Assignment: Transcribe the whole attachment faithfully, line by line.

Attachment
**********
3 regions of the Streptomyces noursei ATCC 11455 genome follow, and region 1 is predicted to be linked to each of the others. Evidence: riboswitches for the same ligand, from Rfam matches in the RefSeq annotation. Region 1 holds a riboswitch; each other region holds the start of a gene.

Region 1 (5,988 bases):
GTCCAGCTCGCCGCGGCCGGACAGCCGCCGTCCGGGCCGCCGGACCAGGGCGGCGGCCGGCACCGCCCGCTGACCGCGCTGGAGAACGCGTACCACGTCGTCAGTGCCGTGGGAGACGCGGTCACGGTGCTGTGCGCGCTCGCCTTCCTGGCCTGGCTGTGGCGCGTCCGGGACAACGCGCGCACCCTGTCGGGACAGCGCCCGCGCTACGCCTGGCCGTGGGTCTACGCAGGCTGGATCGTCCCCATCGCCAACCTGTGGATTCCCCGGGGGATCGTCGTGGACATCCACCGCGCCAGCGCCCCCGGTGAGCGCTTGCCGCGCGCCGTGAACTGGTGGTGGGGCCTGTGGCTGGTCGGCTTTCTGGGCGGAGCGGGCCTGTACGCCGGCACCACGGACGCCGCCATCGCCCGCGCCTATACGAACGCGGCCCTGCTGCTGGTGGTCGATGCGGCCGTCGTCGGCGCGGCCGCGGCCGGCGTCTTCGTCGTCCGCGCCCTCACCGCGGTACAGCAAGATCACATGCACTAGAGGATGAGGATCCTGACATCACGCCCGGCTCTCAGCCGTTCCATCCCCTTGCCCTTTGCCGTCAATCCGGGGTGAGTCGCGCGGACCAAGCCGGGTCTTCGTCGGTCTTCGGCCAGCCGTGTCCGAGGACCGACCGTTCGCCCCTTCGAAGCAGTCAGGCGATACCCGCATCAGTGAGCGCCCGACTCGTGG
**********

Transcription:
3 regions of the Streptomyces noursei ATCC 11455 genome follow, and region 1 is predicted to be linked to each of the others. Evidence: riboswitches for the same ligand, from Rfam matches in the RefSeq annotation. Region 1 holds a riboswitch; each other region holds the start of a gene.

Region 1 (5,988 bases):
GTCCAGCTCGCCGCGGCCGGACAGCCGCCGTCCGGGCCGCCGGACCAGGGCGGCGGCCGGCACCGCCCGCTGACCGCGCTGGAGAACGCGTACCACGTCGTCAGTGCCGTGGGAGACGCGGTCACGGTGCTGTGCGCGCTCGCCTTCCTGGCCTGGCTGTGGCGCGTCCGGGACAACGCGCGCACCCTGTCGGGACAGCGCCCGCGCTACGCCTGGCCGTGGGTCTACGCAGGCTGGATCGTCCCCATCGCCAACCTGTGGATTCCCCGGGGGATCGTCGTGGACATCCACCGCGCCAGCGCCCCCGGTGAGCGCTTGCCGCGCGCCGTGAACTGGTGGTGGGGCCTGTGGCTGGTCGGCTTTCTGGGCGGAGCGGGCCTGTACGCCGGCACCACGGACGCCGCCATCGCCCGCGCCTATACGAACGCGGCCCTGCTGCTGGTGGTCGATGCGGCCGTCGTCGGCGCGGCCGCGGCCGGCGTCTTCGTCGTCCGCGCCCTCACCGCGGTACAGCAAGATCACATGCACTAGAGGATGAGGATCCTGACATCACGCCCGGCTCTCAGCCGTTCCATCCCCTTGCCCTTTGCCGTCAATCCGGGGTGAGTCGCGCGGACCAAGCCGGGTCTTCGTCGGTCTTCGGCCAGCCGTGTCCGAGGACCGACCGTTCGCCCCTTCGAAGCAGTCAGGCGATACCCGCATCAGTGAGCGCCCGACTCGTGG